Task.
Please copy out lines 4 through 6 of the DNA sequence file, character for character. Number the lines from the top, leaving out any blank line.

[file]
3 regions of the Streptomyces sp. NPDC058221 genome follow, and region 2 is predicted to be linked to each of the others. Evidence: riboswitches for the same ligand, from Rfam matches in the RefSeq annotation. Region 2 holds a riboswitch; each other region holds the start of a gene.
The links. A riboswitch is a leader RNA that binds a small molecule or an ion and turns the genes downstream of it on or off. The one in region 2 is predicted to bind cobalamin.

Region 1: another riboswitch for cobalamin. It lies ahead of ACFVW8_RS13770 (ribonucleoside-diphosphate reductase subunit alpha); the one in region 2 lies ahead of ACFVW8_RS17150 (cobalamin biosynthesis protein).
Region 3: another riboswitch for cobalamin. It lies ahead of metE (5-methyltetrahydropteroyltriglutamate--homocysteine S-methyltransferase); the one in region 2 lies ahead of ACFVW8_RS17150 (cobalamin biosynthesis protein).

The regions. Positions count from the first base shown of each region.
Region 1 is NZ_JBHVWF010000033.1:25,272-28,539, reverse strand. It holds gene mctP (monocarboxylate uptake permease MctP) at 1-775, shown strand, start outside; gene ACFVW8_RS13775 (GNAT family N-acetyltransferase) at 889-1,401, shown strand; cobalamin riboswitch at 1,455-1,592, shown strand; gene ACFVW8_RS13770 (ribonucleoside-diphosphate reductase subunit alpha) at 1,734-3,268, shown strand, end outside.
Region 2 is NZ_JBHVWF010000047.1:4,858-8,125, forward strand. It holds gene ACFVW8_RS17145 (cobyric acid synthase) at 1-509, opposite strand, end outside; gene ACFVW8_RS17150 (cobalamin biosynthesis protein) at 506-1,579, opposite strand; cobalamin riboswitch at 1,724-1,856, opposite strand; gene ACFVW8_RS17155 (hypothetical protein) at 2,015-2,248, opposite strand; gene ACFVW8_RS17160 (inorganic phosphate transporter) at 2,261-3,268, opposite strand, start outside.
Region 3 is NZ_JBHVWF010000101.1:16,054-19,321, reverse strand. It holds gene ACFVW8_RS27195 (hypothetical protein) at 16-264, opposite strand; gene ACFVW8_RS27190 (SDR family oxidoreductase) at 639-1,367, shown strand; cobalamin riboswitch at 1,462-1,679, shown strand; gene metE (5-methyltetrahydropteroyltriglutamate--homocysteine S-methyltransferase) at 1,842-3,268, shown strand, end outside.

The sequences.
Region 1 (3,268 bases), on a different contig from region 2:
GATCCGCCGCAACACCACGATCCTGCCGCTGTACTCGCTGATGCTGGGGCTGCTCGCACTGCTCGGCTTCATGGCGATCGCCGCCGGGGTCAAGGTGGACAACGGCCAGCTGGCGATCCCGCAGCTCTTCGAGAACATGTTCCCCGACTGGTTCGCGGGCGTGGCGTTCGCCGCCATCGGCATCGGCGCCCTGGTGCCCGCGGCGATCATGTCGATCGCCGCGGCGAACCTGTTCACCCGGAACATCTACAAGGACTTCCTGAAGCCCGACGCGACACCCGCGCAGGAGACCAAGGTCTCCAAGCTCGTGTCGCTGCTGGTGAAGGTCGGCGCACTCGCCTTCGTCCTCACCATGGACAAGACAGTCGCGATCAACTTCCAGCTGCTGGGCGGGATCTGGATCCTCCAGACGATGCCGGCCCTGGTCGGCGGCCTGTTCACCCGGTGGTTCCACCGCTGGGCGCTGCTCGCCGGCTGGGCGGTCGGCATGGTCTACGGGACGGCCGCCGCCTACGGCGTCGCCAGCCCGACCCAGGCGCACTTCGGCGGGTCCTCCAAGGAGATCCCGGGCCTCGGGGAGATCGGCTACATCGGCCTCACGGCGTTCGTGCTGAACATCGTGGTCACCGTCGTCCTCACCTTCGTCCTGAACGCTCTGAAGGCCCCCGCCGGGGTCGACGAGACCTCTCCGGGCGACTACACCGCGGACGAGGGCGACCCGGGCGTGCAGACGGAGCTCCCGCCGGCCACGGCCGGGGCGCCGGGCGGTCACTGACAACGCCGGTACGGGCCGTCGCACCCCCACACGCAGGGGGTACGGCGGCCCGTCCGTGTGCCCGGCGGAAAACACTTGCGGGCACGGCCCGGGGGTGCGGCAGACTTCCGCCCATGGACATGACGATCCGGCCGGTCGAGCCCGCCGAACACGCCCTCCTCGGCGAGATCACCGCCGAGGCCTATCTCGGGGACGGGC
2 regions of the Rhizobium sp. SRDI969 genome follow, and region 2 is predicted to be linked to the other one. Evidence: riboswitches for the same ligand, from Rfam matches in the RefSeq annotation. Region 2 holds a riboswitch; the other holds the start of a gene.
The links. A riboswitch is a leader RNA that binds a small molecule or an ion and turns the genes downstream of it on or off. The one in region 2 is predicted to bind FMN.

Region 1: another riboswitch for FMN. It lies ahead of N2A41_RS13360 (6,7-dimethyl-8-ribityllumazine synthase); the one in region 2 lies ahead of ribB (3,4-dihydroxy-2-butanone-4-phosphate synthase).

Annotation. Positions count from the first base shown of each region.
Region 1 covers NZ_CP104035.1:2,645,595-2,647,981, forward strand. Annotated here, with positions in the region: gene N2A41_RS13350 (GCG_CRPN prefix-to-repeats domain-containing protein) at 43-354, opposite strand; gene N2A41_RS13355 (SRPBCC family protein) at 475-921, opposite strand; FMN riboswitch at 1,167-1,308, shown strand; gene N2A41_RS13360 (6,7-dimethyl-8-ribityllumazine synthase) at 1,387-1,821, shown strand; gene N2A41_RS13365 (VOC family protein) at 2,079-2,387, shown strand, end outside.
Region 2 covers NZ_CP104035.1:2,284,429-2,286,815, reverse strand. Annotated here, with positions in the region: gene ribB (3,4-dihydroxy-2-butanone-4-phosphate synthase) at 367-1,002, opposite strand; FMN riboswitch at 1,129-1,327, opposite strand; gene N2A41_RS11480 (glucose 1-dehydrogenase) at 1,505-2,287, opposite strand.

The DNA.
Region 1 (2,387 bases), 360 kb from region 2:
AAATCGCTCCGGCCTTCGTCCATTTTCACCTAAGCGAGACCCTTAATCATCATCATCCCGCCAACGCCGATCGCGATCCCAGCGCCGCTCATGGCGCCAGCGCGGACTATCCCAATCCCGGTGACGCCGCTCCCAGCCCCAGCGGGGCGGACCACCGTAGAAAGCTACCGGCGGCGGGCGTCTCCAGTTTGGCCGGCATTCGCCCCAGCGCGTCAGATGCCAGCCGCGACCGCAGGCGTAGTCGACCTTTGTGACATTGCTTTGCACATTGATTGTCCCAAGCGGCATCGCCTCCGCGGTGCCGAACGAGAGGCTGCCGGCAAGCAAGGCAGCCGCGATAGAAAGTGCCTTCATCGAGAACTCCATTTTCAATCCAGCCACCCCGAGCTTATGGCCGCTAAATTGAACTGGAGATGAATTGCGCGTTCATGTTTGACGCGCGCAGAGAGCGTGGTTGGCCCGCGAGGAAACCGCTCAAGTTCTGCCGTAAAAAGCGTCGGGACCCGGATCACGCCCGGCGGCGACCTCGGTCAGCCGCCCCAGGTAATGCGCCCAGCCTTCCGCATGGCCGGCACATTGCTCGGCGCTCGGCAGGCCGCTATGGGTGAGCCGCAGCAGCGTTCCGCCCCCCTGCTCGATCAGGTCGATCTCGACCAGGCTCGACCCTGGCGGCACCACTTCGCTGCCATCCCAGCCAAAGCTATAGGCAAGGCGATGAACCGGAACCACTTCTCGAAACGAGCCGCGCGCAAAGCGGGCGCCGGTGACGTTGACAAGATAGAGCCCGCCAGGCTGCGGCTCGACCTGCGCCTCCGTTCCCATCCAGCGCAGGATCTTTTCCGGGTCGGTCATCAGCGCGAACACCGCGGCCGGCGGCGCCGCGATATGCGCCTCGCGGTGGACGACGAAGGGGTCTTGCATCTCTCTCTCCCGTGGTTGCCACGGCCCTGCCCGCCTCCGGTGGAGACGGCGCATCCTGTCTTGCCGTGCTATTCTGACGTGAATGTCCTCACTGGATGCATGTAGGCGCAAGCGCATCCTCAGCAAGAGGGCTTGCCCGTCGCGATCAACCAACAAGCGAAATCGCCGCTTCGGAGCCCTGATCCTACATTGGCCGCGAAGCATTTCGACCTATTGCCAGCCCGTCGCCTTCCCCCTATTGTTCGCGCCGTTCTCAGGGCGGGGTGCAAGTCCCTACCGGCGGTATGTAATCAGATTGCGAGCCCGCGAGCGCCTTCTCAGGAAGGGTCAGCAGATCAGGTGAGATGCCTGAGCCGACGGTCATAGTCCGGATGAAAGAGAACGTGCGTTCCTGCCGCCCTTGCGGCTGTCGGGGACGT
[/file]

Region 3: another riboswitch for cobalamin. It lies ahead of metE (5-methyltetrahydropteroyltriglutamate--homocysteine S-methyltransferase); the one in region 2 lies ahead of ACFVW8_RS17150 (cobalamin biosynthesis protein).

The regions. Positions count from the first base shown of each region.
Region 1 is NZ_JBHVWF010000033.1:25,272-28,539, reverse strand. It holds gene mctP (monocarboxylate uptake permease MctP) at 1-775, shown strand, start outside; gene ACFVW8_RS13775 (GNAT family N-acetyltransferase) at 889-1,401, shown strand; cobalamin riboswitch at 1,455-1,592, shown strand; gene ACFVW8_RS13770 (ribonucleoside-diphosphate reductase subunit alpha) at 1,734-3,268, shown strand, end outside.